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Young Lawyers: Seek First to Understand, then be Understood

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Nevada Lawyer Magazine
“People are more likely to follow your example than to follow your advice.”
Young Lawyers
Laura Granier, Young Lawyers Chair
Seek First to Understand, then to be Understood
I recently had the privilege of being on a panel with Judge Brent Adams and a few other highly esteemed colleagues, teaching a CLE on issues that arise when business associations “blow up.” Adams is well-known for his high rate of success in getting cases settled. Even when the parties have been fighting for years, seemingly with no hope of settlement, he seems to have a way of helping people find resolution. So, this month’s article is inspired by his talk, centered on the theme of the extreme value to be found in simply listening. I also find it particularly appropriate for February, in light of Valentine’s Day and the important role listening plays in the success and happiness of our personal relationships as well as our professional work. Seek first to understand, then to be understood. It is said that, with the obvious exception of physical survival, there is no greater need among humans than psychological survival – to be understood by others. Communication is one of our most important skills as human beings and it is critical to us as lawyers. If you want to interact effectively with someone, to influence them, you first must understand them. This is one example of how life experience may play a role in making us better lawyers. When going through a difficult time, one will invariably be reminded of the old adage that our troubles will “build character.” As with many clichés, we know that, while perhaps overused, this statement does contain a nugget of truth. Going through difficult life experiences can create empathy, understanding and appreciation for others and their hardships. It can make us realize what really matters or perhaps force reflection on what, as Adams puts it, you want to spend your days on Earth doing. I found the core focus of Adams’ discussion to be that we all need to be good listeners in order to be effective advocates and counselors. We should remember that it is within our function to help clients find solutions and not just to litigate – to be problem-solvers who ask what it is the client really wants and find the best way there or at least a better or alternative way. In the wise words of Dr. Seuss, “sometimes the questions are complicated and the answers are simple.” Hopefully, sooner rather than later, you will ask yourself what final goal you hope to achieve, and what result you can reasonably expect. Until you do that, it may be difficult to figure out how to get everyone on common ground or, if common ground cannot be reached, how to explain to the judge or jury why you should win. Executive Coach Marshall Goldsmith writes in his book, What Got You Here Won’t Get You There, that listening is the one skill that separates the great from the near-great. He points out that when you are on a date or talking to your boss or pitching a new client, you focus intently on what the other person has to say. The difference, according to Goldsmith, is that the super-successful maintain that level of focus all the time. How often do you solicit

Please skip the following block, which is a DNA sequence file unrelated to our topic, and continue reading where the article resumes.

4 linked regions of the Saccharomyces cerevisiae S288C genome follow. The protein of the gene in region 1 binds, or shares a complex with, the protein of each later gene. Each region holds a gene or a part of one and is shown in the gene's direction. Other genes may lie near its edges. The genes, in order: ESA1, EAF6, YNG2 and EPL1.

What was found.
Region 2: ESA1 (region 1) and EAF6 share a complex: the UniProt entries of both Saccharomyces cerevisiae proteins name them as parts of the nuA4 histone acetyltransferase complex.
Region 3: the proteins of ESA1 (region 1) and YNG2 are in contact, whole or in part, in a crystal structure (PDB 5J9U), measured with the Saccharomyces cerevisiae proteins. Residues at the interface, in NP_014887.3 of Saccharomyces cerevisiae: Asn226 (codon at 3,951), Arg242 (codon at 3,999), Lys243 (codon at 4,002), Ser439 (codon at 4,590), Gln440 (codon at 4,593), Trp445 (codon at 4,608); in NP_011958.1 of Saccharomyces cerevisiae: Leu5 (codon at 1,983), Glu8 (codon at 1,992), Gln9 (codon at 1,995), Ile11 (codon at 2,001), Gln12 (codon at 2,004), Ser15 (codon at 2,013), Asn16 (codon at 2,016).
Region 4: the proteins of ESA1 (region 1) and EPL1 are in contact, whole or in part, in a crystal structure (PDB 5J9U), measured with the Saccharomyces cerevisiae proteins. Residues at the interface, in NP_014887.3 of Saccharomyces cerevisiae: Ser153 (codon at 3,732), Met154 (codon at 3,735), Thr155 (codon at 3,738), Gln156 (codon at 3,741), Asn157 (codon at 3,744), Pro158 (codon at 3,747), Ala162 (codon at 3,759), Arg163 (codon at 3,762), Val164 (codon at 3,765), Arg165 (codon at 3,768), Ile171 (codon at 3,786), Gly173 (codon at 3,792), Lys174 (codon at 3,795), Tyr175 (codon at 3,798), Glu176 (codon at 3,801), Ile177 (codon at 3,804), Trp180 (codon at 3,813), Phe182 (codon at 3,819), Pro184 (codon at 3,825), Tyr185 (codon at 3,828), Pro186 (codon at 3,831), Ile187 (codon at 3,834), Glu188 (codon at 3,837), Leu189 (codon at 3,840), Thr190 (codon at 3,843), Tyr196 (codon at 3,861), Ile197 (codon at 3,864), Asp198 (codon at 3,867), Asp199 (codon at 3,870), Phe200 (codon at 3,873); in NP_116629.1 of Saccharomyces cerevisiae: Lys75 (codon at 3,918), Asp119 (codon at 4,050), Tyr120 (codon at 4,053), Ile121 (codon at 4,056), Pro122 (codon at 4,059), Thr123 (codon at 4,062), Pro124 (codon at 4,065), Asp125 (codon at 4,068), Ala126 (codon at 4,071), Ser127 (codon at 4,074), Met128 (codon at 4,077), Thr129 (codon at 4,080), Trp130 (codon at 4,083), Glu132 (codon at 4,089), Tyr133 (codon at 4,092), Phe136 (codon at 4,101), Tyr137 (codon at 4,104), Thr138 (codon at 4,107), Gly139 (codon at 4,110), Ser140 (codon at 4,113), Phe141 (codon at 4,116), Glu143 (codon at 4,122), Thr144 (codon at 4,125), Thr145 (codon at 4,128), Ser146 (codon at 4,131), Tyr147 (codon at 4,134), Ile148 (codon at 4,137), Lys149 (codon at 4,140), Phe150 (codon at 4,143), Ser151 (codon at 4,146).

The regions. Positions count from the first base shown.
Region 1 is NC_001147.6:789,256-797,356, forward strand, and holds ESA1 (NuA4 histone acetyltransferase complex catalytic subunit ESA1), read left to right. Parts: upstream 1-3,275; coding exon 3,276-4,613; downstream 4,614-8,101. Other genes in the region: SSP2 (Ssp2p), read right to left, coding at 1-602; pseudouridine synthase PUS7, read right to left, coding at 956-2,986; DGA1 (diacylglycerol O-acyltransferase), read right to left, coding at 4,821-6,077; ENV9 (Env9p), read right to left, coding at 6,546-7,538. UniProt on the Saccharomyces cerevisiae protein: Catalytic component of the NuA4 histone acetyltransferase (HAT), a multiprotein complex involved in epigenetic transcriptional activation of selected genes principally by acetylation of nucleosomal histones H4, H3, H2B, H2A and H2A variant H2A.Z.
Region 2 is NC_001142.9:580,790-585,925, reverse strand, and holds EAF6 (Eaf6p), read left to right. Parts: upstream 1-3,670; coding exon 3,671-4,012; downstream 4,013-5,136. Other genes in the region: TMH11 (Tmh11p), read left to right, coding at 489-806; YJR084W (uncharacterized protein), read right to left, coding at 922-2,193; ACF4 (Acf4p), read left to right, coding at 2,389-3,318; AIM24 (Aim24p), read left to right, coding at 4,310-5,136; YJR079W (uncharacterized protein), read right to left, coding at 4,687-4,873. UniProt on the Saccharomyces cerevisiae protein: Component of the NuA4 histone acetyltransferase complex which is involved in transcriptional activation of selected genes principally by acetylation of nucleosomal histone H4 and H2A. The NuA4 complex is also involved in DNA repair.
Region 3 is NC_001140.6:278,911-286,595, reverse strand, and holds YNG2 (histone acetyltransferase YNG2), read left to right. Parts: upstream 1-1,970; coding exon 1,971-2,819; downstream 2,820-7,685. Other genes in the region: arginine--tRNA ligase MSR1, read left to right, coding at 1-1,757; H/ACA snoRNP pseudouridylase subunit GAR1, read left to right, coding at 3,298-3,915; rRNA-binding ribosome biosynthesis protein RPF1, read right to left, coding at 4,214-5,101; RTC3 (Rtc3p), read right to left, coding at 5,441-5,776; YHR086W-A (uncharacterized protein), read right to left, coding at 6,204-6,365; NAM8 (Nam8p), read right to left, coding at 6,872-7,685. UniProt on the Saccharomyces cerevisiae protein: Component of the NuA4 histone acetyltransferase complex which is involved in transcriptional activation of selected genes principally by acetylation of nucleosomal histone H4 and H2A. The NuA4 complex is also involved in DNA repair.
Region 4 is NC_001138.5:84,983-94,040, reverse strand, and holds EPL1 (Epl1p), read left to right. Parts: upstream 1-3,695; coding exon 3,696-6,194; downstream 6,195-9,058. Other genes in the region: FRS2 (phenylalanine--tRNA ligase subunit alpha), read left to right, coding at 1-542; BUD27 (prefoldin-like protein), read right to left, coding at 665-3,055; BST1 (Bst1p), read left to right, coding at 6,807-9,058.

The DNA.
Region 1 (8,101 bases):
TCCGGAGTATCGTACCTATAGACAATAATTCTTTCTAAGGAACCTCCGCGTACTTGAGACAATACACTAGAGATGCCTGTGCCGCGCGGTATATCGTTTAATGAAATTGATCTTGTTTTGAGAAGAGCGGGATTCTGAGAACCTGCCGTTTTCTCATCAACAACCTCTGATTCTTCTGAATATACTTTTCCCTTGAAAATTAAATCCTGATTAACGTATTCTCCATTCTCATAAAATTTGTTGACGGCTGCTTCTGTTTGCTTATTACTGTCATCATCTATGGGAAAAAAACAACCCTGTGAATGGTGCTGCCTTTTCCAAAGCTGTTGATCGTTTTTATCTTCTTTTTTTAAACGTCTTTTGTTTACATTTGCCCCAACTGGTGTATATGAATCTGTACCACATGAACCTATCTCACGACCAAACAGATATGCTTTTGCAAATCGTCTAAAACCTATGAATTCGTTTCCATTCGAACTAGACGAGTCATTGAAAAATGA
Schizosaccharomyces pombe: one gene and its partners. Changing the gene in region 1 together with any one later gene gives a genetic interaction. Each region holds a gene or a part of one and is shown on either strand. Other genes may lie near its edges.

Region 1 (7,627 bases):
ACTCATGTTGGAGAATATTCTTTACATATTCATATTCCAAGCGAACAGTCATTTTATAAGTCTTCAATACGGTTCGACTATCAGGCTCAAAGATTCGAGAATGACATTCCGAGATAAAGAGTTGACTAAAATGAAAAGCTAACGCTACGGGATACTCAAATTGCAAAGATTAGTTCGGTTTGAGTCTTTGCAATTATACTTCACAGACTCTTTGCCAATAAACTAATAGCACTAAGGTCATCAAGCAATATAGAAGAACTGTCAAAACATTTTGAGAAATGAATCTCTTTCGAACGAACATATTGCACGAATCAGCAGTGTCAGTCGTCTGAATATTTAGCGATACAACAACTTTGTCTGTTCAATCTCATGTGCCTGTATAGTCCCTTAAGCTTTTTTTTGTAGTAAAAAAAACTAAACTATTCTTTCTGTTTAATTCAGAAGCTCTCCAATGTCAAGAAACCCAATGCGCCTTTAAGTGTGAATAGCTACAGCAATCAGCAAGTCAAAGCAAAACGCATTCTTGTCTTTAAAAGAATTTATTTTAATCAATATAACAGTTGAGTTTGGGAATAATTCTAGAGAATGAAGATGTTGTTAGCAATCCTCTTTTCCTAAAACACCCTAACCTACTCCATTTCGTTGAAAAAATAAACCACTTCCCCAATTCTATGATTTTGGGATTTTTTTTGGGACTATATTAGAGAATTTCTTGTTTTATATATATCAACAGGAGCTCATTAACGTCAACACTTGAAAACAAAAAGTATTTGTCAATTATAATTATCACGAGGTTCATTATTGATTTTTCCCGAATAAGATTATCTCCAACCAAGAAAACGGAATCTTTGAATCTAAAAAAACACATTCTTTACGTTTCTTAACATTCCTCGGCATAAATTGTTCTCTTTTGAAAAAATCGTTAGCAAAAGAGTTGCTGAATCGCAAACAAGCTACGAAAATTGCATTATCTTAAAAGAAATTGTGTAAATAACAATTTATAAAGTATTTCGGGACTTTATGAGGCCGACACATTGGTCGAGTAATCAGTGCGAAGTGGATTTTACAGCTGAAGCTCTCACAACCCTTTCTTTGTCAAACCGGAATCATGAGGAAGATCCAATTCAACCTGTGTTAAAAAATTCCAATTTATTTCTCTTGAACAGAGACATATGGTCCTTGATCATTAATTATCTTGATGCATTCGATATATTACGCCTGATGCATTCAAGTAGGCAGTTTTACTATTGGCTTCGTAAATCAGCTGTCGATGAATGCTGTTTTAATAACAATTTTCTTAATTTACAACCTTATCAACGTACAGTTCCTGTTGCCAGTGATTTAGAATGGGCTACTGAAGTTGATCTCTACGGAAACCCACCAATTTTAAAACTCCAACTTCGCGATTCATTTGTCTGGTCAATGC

Nevada Lawyer February 2010
opinions and take action based on what you learn? Listening is one of the most important of all leadership skills – a doorway to success. Yet, we often hear even lawyers complain about how much (other) lawyers “love to hear themselves talk.” So, perhaps we should pause and ask ourselves whether we are so busy talking that we are not able to hear what we need to know or learn to succeed. People are more likely to follow your example than to follow your advice. I have seen this fundamental truth best demonstrated by my children as they grow and develop based on what they observe me doing, much more than on what I tell them to do (even assuming they are listening some of the time). Similarly,
sense to me and is also demonstrated by my children, who clearly want to know that I am listening to them. After all, when people listen to each other, it is a show of mutual respect. Certainly we are much more willing to listen to someone who takes the time to hear what we are saying than to someone who talks all the time and thinks they know it all. The closing thought I took away from Adams’ talk was that the next time you have the urge to “speak your piece,” perhaps you should first try to take a moment and consider whether or not you understand where the other person is coming from. If not, ask some questions and listen to be sure that you understand before seeking to be understood. This may help you reach the best outcome for your client or have a better relationship with your significant other, and it will very likely improve how you spend your days on Earth.
it is said that we create better listeners by being better listeners. That makes good
February 2010 Nevada Lawyer

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